Economist sees “irrevocably changed” SF housing market

Remote work and “social cohesion problems” incentivize people to leave the city

(Photo Illustration by Steven Dilakian for The Real Deal with Getty Images)
(Photo Illustration by Steven Dilakian for The Real Deal with Getty Images)

“Let’s see what happens after Labor Day” has been the comforting refrain from San Francisco residential agents all summer long, as sales and prices dropped and even the luxury market saw multi-million price chops. But Redfin Chief Economist Daryl Fairweather says agents looking for a fast-paced fall are unlikely to find it as long as remote work remains at the forefront for tech and other highly paid professional positions.

“Remote work has irrevocably changed the housing market in San Francisco,” she said.

A recent Redfin report showed that the Bay Area had the biggest declines in home prices and sales volume among U.S. metro markets, with San Francisco and Oakland the only places in the country to post a year-over-year decrease in prices. San Francisco was down 6.5 percent and Oakland down 1.5 percent between July 2021 and 2022, according to the report.

Fairweather said both the SF and New York markets were impacted greatly by the pandemic, but New York-based companies have demanded a return to work in far greater numbers than in San Francisco. The finance capital now has a much stronger residential market because of that, she added.

In San Francisco, the resistance of tech employees to giving up remote work, and the seeming inability of companies to compel their workers to come back into the office, means that buyers no longer need to “tolerate” the area’s high prices while “social cohesion problems” such as homelessness, crime and other issues she attributed to the region’s stark income inequalities make the city a less livable place to call home.

Frank Nolan (Vanguard Properties)

Frank Nolan (Vanguard Properties)

“People just aren’t wanting to put up with it,” she said, predicting that nothing on the horizon would add a jolt of energy to the market, though a reinvigoration of tech stocks would help.

San Francisco agents say that they believe the fall may still mark a change from the sleepy summer, with people back from their travels, more listings coming to market and “pent up demand” among buyers who still face a relative lack of inventory on the single-family front.

Some sellers who aren’t getting the prices they want are pulling their homes from the market and renting them out instead, said Frank Nolan of Vanguard Properties. That is keeping inventory low enough to stop prices from dropping much further, he said.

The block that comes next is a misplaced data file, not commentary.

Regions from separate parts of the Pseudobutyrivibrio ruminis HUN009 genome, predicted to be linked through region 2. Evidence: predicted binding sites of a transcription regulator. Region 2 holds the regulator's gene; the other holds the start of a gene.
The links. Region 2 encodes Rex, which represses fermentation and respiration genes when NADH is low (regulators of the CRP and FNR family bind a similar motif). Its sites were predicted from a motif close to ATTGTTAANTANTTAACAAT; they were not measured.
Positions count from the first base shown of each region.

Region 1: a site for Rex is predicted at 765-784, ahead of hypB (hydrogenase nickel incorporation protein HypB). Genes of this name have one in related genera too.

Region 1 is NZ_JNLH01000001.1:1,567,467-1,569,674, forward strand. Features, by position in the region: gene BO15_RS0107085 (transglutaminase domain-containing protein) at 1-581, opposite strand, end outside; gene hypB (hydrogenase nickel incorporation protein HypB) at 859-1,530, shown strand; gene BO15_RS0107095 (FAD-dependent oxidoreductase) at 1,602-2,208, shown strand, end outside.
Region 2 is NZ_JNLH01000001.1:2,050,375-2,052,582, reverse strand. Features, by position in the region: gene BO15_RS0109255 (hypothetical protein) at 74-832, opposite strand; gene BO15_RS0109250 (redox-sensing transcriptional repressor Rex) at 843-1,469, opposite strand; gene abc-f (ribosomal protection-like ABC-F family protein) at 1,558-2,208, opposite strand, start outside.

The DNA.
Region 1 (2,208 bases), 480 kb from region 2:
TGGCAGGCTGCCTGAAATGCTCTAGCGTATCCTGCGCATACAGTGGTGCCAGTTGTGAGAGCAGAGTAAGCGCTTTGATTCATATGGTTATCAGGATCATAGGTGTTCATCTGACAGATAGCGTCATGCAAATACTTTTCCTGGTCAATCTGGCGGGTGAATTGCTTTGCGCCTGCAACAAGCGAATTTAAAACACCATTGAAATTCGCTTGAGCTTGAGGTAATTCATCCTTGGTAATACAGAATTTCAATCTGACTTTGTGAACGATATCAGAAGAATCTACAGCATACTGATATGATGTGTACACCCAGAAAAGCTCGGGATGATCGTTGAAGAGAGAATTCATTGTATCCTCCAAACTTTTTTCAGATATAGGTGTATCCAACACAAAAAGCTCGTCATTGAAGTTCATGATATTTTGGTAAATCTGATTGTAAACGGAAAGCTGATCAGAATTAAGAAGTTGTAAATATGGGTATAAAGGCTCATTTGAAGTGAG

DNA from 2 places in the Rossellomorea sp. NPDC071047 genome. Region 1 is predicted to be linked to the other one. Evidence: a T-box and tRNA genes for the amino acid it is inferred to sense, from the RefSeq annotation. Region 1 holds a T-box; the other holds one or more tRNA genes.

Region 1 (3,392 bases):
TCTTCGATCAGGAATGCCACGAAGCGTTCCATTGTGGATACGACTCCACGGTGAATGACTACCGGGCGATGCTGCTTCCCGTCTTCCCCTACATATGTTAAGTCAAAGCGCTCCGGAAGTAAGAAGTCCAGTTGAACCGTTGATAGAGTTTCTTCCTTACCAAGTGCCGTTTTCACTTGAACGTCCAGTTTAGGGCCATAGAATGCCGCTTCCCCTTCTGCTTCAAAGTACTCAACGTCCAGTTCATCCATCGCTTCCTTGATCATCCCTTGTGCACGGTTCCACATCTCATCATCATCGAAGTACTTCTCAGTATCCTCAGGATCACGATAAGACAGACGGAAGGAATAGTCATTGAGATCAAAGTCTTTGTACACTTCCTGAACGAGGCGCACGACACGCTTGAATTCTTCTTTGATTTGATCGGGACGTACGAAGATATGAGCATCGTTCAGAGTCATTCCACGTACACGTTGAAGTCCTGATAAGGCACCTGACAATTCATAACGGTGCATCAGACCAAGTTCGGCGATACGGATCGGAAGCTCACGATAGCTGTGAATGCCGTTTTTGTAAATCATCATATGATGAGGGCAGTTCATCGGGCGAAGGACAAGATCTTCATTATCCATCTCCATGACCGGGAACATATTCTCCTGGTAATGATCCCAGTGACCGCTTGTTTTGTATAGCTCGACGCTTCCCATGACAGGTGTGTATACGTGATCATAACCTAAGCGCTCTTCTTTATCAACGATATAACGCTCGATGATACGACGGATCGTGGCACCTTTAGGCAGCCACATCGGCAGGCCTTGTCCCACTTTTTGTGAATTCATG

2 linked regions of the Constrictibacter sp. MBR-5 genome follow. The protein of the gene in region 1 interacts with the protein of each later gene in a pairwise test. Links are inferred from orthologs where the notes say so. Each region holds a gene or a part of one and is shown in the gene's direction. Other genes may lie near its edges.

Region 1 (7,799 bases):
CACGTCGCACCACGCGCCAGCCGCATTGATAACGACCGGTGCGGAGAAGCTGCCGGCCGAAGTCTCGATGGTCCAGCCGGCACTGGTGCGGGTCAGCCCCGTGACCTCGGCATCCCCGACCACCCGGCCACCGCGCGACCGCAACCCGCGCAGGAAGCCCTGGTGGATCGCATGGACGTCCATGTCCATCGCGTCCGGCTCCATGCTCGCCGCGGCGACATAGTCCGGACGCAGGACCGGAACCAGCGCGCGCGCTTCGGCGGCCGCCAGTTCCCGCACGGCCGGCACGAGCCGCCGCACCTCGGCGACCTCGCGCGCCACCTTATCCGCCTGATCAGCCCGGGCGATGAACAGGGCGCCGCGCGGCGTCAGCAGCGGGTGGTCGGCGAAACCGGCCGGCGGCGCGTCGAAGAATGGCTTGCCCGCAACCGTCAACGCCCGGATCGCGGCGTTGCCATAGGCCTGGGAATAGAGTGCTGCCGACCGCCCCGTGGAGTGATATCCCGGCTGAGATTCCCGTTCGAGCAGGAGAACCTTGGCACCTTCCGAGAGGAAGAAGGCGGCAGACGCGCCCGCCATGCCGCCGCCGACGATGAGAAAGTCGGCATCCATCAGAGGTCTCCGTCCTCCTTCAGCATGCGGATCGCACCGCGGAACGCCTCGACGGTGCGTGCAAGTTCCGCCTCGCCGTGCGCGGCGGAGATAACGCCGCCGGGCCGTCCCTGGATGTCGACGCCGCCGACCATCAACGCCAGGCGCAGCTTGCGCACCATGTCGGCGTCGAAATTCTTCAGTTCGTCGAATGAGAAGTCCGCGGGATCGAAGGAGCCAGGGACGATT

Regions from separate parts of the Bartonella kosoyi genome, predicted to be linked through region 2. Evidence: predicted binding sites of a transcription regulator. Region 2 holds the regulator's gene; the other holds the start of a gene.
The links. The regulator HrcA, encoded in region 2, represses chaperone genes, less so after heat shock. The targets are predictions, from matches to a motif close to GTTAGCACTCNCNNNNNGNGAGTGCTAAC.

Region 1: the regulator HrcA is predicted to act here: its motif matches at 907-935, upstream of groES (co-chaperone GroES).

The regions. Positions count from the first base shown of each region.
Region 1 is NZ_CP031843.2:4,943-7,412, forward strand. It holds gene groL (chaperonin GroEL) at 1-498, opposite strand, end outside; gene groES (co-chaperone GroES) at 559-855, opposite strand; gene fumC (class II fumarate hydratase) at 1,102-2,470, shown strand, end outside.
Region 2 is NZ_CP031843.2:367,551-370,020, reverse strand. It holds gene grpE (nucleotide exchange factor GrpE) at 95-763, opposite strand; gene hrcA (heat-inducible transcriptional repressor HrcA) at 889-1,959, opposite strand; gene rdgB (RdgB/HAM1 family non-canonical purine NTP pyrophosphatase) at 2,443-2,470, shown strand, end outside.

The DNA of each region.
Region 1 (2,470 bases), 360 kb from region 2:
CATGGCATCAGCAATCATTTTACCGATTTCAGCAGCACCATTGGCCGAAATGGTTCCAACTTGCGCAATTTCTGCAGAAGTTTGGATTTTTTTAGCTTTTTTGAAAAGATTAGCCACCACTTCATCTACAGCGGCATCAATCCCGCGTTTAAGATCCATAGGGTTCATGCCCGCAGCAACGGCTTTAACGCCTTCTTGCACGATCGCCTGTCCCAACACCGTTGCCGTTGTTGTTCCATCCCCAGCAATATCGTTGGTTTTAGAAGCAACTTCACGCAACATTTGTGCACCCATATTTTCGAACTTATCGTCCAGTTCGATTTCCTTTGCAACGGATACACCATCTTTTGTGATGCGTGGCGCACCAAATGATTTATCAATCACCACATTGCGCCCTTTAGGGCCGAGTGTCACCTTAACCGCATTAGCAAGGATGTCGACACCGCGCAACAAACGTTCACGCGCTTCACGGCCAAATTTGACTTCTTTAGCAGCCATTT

“People don’t like to lose money,” Nolan said, adding that even sellers with no experience as landlords were taking note of the city’s revived rental market and turning their former homes into rentals in an effort to wait out the down market.

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Joseph Lucier (Sotheby's International Realty)

Joseph Lucier (Sotheby’s International Realty)

That trend is happening across the country, according to Redfin’s Fairweather, as the market cools nationwide and many of the sellers are locked into record-low interest rates. Low mortgage payments allow them to adopt a wait-and-see strategy, with renters covering their monthly carrying costs in the meantime, she said.

Joseph Lucier of Sotheby’s International Realty said the San Francisco market was experiencing “finger in the air conditions” and that agents would “need to assess in real time which way buyer sentiment is blowing.”

Lucier said via email that he still expects a “healthy” number of new listings this fall but that “compared with last year’s bumper crop, volume this fall will be lower.”

He didn’t see any hesitation among his buyers, who are primarily focused on single-family homes in the northern neighborhoods, though he said the city’s struggling condo market still hasn’t “found its floor.” He said many are “eager” to make an offer on “the right house” this fall, but he expects buyers to be extra price-sensitive given the volatile financial markets.

Daryl Fairweather (Redfin)

Daryl Fairweather (Redfin)

“B properties cannot be priced as A properties like they were in 2021,” he said. “The market will be less forgiving this fall if a home is inaccurately priced.”

Fairweather said that lower prices alone cannot stop the slide in sales volume, and that San Francisco will need to confront its livability issues and invest in “missing middle”-income housing, transit and public schools if it hopes to attract buyers to whatever its next incarnation might be.

“I don’t think it’s about prices coming down,” she said. “It’s about San Francisco finding its identity post remote work.”

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